Updated to include comments from Jim Cramer.

NEW YORK (TheStreet) -- As a marketplace for crafts and handmade goods, Etsy(ETSY) - Get Report by definition sells unique items that are difficult to sort into the average retail categories.

What category does a vintage Polly Pocket toy fall under? Or a bunny-themed egg warmer? These quirky items are difficult for Etsy to categorize and unlikely to surface under the average search made by a buyer. Compare that to an e-commerce site like Amazon(AMZN) - Get Report , which can much more readily group products into easy-to-navigate categories such as beauty and appliances.

When Etsy first started out, this was less of an issue, largely due to the lower volumes of sellers, buyers and products. A decade ago, most of the buyers were sellers themselves and happy to take the time sifting through unique products to find exactly what they wanted.

"The needs of the niche marketplace we were in 2005 are very different than our needs today," said Jaime DeLanghe, senior product manager for search at Etsy.

Now with more than 32 million products, 1.5 million active sellers, and 21.7 million active buyers, coupled with Wall Street's demand for even more user growth, Etsy finds the importance of search and discoverability reaching new levels.

Etsy's stock is down almost 50% since its all-time high reached at the close of its first day of trading in April and has seen its net losses swell.

"Most of our work on search has been focused on making the marketplace more understandable for people who don't know what they're looking for yet," DeLanghe said.

Consider someone totally unfamiliar with Etsy checking out the site -- Etsy needs to make sure that consumer isn't overwhelmed by the vast number of products. One of the major changes Etsy has made to prevent that from happening is introducing a new taxonomy of categories that help a consumer navigate the site. While the old categories were more geared to how sellers would describe their items -- such as "knitted products" and "metalwork" -- the new categories are focused more on what buyers may be thinking about -- such as rings, scarves, cat-themed products, and so on.

This new system was launched in February and was followed in July by a new feature called Exploratory Search, which takes a broad query and offers subcategories to help buyers better find relevant products. For example, if you search for jewelry, you will then be presented with subcategories such as earrings and bracelets. And if you click on earrings, you will then see categories like "Hoop Earrings" and "Ear Jackets & Climbers."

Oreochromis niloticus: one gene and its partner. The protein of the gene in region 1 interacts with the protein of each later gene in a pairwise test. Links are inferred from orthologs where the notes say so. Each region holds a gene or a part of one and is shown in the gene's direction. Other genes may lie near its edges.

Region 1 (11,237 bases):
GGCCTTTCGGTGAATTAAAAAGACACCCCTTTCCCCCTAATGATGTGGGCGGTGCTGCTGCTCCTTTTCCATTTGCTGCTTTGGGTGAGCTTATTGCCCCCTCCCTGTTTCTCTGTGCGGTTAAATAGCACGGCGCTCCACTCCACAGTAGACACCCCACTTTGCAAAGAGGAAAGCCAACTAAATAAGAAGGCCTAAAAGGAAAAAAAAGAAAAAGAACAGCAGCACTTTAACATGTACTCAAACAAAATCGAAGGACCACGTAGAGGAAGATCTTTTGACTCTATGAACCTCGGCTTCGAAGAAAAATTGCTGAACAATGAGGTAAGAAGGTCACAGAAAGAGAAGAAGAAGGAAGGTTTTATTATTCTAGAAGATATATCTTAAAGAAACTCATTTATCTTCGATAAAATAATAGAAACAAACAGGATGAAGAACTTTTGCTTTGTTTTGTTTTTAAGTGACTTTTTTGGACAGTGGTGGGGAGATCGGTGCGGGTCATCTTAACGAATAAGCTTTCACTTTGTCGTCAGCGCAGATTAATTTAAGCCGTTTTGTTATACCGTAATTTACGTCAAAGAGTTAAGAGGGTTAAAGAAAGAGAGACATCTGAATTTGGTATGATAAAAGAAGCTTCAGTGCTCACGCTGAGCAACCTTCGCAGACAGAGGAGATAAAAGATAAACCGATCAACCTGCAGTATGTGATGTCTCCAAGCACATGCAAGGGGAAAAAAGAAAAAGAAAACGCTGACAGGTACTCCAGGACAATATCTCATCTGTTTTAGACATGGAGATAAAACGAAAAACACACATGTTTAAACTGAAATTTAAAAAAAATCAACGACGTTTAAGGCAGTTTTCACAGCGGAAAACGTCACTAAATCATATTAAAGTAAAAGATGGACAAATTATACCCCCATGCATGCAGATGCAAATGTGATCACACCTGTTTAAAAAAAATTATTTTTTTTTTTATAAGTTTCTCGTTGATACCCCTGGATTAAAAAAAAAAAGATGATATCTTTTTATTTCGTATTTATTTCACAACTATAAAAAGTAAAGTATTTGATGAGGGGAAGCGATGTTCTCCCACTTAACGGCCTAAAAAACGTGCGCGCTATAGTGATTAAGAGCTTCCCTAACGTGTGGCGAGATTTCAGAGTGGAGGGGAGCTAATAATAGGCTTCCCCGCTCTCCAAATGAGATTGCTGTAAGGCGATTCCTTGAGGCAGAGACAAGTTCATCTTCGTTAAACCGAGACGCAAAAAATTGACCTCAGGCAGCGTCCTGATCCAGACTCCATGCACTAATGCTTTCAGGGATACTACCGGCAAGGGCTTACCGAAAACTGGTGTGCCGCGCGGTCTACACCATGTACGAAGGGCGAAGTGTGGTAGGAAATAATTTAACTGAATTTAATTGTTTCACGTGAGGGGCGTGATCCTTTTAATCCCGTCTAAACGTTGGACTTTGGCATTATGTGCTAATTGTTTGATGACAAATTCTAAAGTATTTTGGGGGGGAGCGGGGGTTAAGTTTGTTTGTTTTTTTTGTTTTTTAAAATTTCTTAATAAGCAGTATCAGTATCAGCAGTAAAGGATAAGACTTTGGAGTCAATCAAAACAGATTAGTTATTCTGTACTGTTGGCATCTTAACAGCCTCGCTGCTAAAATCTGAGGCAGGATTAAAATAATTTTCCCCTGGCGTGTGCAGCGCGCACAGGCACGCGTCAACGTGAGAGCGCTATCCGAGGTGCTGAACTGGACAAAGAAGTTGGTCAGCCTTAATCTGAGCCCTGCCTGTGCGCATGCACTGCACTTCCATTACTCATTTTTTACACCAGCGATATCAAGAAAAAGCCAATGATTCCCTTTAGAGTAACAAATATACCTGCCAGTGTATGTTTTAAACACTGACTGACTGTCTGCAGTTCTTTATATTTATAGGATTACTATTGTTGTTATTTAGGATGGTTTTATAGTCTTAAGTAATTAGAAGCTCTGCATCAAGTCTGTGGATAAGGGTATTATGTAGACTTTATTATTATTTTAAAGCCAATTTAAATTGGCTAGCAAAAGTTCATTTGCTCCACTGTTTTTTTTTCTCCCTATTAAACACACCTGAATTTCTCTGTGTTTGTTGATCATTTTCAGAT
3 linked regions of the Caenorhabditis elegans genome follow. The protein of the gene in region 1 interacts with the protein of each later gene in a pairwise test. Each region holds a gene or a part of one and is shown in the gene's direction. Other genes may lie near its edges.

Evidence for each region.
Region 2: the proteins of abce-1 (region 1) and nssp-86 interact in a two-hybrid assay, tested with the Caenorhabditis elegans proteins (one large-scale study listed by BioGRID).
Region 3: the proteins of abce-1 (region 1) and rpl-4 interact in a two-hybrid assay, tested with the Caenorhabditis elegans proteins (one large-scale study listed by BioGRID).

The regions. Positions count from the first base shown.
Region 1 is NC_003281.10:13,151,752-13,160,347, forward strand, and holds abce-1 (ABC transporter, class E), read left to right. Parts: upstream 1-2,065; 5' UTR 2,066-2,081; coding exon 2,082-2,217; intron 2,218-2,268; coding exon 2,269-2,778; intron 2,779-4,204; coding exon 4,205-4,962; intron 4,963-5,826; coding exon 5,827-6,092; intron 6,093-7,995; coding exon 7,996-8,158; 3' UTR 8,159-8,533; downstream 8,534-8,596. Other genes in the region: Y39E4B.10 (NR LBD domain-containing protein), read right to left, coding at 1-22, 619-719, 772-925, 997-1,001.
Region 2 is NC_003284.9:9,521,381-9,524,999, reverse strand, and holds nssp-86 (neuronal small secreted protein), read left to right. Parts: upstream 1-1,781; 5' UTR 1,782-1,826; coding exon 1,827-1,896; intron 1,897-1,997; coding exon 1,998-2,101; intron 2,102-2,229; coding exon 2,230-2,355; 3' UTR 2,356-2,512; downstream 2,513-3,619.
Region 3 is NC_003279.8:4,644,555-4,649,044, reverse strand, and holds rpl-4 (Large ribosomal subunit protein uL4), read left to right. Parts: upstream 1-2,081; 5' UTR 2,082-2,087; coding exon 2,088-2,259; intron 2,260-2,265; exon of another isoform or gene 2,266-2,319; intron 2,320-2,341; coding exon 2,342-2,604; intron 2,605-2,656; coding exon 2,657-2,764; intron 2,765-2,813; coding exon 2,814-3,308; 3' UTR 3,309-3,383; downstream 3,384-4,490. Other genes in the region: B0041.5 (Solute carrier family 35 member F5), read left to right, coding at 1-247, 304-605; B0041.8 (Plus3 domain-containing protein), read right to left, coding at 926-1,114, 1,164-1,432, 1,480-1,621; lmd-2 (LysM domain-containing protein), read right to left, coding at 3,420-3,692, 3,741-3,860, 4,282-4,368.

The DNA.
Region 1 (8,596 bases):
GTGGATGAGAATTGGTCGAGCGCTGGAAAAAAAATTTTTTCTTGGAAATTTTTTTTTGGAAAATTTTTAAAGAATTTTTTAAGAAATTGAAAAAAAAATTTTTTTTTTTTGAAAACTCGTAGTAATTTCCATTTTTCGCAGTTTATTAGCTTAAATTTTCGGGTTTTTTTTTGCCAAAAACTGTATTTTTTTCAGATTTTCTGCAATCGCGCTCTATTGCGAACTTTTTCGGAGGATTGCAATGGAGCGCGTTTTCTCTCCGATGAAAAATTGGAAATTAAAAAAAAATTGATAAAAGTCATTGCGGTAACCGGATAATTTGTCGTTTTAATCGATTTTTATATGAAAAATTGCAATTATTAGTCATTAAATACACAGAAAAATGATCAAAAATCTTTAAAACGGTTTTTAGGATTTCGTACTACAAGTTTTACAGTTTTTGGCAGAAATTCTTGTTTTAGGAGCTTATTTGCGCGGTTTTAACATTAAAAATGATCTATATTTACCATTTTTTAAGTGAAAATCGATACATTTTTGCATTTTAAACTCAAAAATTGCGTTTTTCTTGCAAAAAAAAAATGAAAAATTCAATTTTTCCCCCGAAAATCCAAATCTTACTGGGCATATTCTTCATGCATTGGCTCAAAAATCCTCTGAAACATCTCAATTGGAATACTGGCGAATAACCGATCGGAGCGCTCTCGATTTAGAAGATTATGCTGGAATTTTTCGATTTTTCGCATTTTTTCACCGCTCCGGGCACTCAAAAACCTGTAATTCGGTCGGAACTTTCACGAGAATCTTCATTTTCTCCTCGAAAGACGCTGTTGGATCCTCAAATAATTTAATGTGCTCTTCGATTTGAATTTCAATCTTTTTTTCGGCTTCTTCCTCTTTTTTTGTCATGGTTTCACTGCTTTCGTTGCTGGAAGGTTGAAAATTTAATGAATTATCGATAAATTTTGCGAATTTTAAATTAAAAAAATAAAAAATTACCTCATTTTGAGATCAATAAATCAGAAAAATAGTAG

These updates were made to make search more intuitive and simple for consumers. According to Etsy, they led to a 10% increase in search engagement metrics such as listing click-through rates.

"We've heard from buyers that Etsy can feel overwhelming. This gives new people a better entry point into the marketplace," said DeLanghe. "You don't have to be an expert to search on Etsy anymore."


But despite these improvements, some analysts are concerned that there's only so far Etsy can go.

"Search has been and will forever be a big challenge for Etsy," said Wedbush analyst Gil Luria, who has a sell rating on Etsy and a $9 price target. "Etsy's doing what it can, but inherently its products are never going to be conducive to structured search, which will always be a disadvantage for them." Structured search requires specific and quantifiable data -- so if you were to search on Amazon for a 12-pack of toilet paper, that would easily lend itself to structured search.

"I've never been a fan, and remain no fan," said TheStreet's Jim Cramer, Portfolio Manager of the Action Alerts PLUS Charitable Trust Portfolio, of Etsy. "This is the 2001 dot-com of this moment. It got through the chute and don't know how it did it."

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While Luria understands that Etsy provides a different experience than say, Amazon, he's not sure that the company can grow its user base much larger with the challenges it has in search.

"Etsy has a limited market opportunity," Luria said. "They compete in a niche, and they've probably gotten pretty close to saturating that niche. The fact that they won't be able to do any better on search means that they're not going to be able to get out of that niche, so that's one of the reasons I don't think the stock can do well. The growth rates will inevitably slow down as they finish saturating their niche market."

Forrester analyst Sucharita Mulpuru-Kodali isn't as concerned as Luria. Sure, Etsy doesn't have the same search capabilities as Amazon, but Mulpuru-Kodali doesn't see that as that big of an issue.

"Etsy's search is actually pretty good for a marketplace," she said. "I just question, how big of a problem is this?"

Search, though, has a huge impact on every aspect of a marketplace like Etsy. If buyers aren't finding what they want, they'll leave, and if sellers aren't satisfied with the placement of their products in search, they'll leave, too.

"Asking about search on Etsy is [similar to] asking: do layouts and display matter for the neighborhood store?" said Max Wolff, chief economist at Manhattan Venture Partners. "There's a reason there are candies and batteries and razor blades by the checkout counter. Where you sit in the discovery process matters."

When a buyer goes to Etsy and types in a broad search term like Jewelry, it's up to Etsy to make sure the results are relevant and inviting.

"It's improving, which is the good news," Wolff said. "The bad news is there's still a lot of room for improvement."